Chloroquine is the primary anti-malaria drug for uncomplicated malaria, and alternative drugs have been prescribed to manage chloroquine-resistant malaria. Drug Distribution Centres and Fever Treatment Depots have been established in rural areas to provide easy access to antimalarial drugs to the community.

Crucial preventive measures entail chemical and biological control through indoor spraying with insecticides, chemical larvicides like abate in potable water, aerosol space spraying during the daytime and malathion fogging during outbreaks, as recommended under the programme. For biological control, the use of larvivorous fish in ornamental tanks, fountains etc, and biocides are recommended. Source reduction is the anchor of environmental management.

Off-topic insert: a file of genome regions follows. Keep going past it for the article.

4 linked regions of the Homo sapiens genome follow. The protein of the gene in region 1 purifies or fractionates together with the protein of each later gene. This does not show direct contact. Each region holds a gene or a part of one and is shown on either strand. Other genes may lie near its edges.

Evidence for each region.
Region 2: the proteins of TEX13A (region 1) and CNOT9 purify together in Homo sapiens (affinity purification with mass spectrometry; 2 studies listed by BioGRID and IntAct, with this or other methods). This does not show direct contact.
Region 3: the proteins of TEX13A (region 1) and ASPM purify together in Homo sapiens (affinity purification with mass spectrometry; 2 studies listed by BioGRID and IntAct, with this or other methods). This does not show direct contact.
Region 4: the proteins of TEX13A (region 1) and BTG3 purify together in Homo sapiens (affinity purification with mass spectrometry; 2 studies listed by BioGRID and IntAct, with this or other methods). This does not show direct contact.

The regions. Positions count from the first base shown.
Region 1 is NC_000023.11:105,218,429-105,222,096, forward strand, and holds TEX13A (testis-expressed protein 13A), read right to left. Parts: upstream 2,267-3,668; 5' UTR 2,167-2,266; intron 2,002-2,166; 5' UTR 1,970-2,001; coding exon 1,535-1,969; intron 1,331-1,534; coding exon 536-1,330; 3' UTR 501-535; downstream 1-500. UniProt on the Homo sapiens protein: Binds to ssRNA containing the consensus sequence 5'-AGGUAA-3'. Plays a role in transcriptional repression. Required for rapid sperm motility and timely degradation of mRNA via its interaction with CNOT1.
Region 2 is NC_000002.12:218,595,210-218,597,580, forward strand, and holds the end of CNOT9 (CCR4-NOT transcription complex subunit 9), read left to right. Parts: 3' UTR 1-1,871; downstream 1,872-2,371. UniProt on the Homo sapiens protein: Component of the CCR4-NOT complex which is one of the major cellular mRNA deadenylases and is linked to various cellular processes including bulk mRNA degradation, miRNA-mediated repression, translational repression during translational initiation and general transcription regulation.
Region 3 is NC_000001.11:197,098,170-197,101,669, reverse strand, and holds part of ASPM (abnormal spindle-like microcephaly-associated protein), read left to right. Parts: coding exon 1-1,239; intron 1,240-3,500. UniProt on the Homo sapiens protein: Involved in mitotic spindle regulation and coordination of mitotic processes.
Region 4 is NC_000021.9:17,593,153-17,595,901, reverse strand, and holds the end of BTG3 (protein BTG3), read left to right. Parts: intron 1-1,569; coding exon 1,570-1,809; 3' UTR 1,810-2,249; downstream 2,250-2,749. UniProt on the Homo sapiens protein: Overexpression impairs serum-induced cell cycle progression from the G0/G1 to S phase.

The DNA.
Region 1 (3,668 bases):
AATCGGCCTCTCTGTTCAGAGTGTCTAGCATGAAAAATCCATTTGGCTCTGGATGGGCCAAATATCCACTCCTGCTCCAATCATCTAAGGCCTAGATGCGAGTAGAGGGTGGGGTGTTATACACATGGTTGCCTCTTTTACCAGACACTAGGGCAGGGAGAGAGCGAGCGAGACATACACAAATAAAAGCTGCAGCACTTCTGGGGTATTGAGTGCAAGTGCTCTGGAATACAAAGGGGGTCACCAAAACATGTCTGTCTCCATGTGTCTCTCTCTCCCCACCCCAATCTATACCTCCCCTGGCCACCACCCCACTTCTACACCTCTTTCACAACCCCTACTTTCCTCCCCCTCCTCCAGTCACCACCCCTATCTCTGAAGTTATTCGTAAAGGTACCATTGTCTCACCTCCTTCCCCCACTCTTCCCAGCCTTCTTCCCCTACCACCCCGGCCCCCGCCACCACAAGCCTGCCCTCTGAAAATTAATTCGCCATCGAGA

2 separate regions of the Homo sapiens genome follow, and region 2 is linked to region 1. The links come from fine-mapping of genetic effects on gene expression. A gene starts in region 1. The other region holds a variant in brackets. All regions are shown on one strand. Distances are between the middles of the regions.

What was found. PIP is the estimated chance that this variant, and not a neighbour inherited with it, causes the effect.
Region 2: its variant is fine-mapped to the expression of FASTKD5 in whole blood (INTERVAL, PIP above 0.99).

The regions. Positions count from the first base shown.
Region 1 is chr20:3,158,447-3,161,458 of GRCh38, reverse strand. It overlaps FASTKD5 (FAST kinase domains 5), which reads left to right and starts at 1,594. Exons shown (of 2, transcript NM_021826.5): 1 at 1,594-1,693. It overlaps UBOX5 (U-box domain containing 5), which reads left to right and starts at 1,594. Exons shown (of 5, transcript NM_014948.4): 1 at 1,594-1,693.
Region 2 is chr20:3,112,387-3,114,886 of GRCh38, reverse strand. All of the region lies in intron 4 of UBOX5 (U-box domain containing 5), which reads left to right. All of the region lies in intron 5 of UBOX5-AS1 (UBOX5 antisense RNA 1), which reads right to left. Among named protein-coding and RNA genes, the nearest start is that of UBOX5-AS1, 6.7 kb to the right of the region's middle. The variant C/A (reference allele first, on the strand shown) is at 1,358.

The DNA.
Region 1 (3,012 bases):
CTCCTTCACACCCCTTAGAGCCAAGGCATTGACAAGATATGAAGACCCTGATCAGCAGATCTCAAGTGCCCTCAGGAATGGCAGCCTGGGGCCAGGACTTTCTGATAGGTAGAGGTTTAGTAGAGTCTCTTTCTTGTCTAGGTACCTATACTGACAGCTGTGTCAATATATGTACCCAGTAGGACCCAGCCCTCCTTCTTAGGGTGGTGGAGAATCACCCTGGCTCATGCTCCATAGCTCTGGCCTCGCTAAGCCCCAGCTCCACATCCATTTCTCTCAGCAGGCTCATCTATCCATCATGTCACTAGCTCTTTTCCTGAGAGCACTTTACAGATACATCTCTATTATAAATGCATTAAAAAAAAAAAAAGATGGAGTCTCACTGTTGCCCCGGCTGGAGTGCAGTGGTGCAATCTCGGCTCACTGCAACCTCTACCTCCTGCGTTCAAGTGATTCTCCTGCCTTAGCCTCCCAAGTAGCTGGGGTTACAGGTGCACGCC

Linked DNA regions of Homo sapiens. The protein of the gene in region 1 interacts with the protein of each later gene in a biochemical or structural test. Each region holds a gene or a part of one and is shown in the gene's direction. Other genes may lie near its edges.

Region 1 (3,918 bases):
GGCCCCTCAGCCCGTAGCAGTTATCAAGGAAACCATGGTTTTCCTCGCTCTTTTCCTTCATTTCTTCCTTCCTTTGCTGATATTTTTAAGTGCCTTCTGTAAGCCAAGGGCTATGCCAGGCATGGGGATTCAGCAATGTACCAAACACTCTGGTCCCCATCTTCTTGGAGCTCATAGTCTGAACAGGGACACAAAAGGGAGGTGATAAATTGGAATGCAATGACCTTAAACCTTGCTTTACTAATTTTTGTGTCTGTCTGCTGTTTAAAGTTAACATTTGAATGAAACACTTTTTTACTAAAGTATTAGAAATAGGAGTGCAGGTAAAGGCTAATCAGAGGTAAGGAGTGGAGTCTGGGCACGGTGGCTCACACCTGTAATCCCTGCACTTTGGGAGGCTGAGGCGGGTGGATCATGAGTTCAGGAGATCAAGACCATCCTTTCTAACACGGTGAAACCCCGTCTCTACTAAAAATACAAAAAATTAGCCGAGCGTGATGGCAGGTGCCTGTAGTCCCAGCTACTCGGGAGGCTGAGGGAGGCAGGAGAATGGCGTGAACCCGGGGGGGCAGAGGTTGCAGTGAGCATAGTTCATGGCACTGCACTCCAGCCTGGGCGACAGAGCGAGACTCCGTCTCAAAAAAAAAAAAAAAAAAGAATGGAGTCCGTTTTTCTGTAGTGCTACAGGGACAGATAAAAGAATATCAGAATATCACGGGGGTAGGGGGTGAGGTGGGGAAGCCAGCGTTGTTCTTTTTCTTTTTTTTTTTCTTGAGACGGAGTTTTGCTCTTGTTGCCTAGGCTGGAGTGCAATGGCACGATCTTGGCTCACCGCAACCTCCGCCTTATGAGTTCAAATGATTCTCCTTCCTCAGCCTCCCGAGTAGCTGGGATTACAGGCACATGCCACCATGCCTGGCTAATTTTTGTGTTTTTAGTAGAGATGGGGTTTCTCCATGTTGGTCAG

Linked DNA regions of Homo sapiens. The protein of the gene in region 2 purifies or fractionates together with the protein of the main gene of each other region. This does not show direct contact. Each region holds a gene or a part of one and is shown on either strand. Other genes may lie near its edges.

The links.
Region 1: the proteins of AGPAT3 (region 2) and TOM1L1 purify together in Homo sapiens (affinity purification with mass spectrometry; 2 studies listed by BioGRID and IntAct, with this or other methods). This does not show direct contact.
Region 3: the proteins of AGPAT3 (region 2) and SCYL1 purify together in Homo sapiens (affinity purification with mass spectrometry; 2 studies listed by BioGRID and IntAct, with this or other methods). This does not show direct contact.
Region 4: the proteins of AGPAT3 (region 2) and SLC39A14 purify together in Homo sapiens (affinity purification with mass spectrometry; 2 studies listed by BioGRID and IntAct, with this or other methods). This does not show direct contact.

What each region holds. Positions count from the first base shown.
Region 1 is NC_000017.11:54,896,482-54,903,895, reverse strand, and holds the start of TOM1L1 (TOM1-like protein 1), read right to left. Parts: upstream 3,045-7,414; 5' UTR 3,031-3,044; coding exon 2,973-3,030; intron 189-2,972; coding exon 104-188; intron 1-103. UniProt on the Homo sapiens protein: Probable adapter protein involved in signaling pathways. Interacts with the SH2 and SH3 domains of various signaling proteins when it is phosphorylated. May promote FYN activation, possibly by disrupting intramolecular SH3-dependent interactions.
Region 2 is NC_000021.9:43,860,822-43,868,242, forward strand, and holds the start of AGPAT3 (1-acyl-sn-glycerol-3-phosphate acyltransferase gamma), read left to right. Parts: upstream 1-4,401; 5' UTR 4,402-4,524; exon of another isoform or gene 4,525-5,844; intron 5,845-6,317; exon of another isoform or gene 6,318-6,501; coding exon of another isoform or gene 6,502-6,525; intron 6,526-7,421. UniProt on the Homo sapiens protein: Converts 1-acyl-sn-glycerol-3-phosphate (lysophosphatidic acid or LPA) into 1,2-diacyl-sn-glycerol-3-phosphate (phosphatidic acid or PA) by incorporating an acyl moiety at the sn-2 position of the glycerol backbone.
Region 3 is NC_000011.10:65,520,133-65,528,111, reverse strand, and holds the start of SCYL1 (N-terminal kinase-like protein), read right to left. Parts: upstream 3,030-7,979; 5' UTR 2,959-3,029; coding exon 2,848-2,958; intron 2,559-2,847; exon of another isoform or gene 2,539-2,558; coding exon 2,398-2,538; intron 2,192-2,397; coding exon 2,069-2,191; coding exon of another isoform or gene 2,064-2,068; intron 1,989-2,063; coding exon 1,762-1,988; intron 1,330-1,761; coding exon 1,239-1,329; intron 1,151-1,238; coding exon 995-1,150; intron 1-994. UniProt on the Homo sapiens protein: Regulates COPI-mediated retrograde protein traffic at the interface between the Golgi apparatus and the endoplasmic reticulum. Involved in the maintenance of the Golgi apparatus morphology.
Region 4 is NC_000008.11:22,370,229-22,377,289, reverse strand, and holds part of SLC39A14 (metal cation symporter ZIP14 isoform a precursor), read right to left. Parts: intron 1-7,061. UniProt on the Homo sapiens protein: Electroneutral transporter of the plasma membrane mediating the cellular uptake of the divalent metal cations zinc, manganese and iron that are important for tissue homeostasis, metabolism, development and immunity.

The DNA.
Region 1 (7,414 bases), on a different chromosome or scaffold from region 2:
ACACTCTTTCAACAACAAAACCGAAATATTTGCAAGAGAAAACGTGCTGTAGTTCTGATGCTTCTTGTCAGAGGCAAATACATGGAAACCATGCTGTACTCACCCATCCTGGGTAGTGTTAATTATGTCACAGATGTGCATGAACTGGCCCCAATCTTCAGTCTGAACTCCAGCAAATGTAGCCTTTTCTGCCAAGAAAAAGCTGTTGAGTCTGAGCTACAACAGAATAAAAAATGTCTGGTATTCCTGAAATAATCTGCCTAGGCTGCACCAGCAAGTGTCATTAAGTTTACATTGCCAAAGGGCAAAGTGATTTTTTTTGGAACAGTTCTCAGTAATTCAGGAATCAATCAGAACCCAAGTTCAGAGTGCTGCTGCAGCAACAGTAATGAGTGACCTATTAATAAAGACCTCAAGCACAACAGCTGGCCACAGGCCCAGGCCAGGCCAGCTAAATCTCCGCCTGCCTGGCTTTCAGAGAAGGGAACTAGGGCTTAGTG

The government has ensured that the ground-level frontline healthcare workers, including ASHAs (accredited social health activists), ANMs (auxiliary nurse midwives) along with partner organisations, work in tandem to spread awareness about diagnosis, timely and effective treatment, and vector control measures.

Private practitioners have also been asked to align their malaria case management, reporting of cases and related activities with the national programme to achieve the national target.

Effective surveillance will remain crucial as India enters the elimination phase, according to experts.